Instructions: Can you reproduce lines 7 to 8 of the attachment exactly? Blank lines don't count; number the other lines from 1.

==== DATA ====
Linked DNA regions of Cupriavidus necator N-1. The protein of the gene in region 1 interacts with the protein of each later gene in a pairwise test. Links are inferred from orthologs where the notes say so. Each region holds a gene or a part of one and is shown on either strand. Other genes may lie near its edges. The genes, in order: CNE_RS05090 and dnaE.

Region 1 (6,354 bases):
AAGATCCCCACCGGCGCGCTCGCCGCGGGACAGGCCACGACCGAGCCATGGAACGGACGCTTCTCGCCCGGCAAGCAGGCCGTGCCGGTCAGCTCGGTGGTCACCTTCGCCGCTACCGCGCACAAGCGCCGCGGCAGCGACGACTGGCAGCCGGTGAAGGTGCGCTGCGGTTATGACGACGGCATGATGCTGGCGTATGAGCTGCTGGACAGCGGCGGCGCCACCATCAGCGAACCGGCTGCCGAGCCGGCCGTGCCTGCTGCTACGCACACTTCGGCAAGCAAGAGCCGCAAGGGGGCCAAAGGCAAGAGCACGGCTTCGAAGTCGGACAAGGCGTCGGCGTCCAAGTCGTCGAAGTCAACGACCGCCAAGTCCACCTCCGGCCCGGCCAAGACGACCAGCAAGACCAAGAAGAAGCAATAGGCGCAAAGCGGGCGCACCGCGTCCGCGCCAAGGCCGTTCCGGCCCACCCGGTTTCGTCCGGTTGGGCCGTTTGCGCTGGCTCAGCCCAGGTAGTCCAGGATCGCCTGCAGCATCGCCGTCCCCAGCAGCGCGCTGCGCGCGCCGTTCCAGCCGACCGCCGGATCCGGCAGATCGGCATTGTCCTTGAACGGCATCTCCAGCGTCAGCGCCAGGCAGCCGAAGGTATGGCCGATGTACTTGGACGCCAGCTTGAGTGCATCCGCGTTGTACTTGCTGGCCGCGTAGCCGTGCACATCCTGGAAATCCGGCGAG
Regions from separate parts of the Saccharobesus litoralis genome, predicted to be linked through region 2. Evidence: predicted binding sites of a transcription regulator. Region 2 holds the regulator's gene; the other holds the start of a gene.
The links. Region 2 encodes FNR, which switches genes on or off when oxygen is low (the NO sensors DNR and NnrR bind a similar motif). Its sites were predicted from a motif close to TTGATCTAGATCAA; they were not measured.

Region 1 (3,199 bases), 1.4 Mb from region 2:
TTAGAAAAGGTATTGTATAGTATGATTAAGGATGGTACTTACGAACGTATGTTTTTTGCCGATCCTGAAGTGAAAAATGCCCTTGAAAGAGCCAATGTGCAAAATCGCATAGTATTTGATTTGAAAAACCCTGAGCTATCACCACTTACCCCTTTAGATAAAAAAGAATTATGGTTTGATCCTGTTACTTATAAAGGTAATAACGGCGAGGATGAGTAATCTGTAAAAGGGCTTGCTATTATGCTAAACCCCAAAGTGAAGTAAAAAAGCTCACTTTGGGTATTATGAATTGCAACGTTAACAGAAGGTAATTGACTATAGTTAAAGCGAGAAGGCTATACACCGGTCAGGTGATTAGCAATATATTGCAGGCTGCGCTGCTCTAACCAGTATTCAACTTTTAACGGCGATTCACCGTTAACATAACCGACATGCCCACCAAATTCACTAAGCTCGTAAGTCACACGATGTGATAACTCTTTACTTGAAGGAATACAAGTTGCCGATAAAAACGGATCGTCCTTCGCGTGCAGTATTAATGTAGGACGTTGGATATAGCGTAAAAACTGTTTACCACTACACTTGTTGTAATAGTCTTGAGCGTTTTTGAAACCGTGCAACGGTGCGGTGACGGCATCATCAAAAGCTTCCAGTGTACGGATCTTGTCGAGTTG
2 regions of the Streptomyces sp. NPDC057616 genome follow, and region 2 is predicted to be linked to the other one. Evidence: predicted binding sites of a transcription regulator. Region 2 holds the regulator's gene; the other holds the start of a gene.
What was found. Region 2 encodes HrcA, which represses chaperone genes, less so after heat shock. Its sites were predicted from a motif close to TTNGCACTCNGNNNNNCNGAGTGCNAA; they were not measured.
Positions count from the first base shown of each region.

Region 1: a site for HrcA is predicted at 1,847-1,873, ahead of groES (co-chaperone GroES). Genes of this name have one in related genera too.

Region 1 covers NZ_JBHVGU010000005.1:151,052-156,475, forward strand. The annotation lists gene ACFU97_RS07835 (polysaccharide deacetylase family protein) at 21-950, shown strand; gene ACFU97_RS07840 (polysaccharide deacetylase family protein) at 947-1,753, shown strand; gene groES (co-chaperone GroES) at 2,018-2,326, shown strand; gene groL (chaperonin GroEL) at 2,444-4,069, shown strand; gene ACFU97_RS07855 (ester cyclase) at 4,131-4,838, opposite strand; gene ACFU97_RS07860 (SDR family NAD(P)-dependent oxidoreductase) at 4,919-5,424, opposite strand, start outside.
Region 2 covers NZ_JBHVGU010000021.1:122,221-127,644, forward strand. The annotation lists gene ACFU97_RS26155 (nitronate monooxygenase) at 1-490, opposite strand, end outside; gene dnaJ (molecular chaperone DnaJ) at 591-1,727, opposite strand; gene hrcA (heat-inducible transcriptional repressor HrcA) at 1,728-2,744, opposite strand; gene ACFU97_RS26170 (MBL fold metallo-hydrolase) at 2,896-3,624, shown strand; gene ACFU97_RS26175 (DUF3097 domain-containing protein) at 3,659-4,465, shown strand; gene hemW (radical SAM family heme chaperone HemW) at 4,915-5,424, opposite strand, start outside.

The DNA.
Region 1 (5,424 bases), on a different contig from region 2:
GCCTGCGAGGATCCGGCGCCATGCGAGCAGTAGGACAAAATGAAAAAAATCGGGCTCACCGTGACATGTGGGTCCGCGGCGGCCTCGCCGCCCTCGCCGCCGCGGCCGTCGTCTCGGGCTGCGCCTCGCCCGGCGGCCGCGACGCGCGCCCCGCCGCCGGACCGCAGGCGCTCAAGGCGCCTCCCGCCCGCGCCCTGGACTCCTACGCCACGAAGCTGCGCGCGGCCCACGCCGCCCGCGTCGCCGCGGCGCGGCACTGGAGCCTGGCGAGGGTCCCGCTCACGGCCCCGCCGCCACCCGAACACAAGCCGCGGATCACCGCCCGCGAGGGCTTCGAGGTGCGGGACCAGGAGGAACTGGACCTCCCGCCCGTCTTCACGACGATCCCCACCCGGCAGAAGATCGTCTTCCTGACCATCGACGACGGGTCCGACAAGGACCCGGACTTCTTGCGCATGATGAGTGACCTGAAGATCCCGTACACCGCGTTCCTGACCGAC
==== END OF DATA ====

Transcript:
TTAGAAAAGGTATTGTATAGTATGATTAAGGATGGTACTTACGAACGTATGTTTTTTGCCGATCCTGAAGTGAAAAATGCCCTTGAAAGAGCCAATGTGCAAAATCGCATAGTATTTGATTTGAAAAACCCTGAGCTATCACCACTTACCCCTTTAGATAAAAAAGAATTATGGTTTGATCCTGTTACTTATAAAGGTAATAACGGCGAGGATGAGTAATCTGTAAAAGGGCTTGCTATTATGCTAAACCCCAAAGTGAAGTAAAAAAGCTCACTTTGGGTATTATGAATTGCAACGTTAACAGAAGGTAATTGACTATAGTTAAAGCGAGAAGGCTATACACCGGTCAGGTGATTAGCAATATATTGCAGGCTGCGCTGCTCTAACCAGTATTCAACTTTTAACGGCGATTCACCGTTAACATAACCGACATGCCCACCAAATTCACTAAGCTCGTAAGTCACACGATGTGATAACTCTTTACTTGAAGGAATACAAGTTGCCGATAAAAACGGATCGTCCTTCGCGTGCAGTATTAATGTAGGACGTTGGATATAGCGTAAAAACTGTTTACCACTACACTTGTTGTAATAGTCTTGAGCGTTTTTGAAACCGTGCAACGGTGCGGTGACGGCATCATCAAAAGCTTCCAGTGTACGGATCTTGTCGAGTTG
2 regions of the Streptomyces sp. NPDC057616 genome follow, and region 2 is predicted to be linked to the other one. Evidence: predicted binding sites of a transcription regulator. Region 2 holds the regulator's gene; the other holds the start of a gene.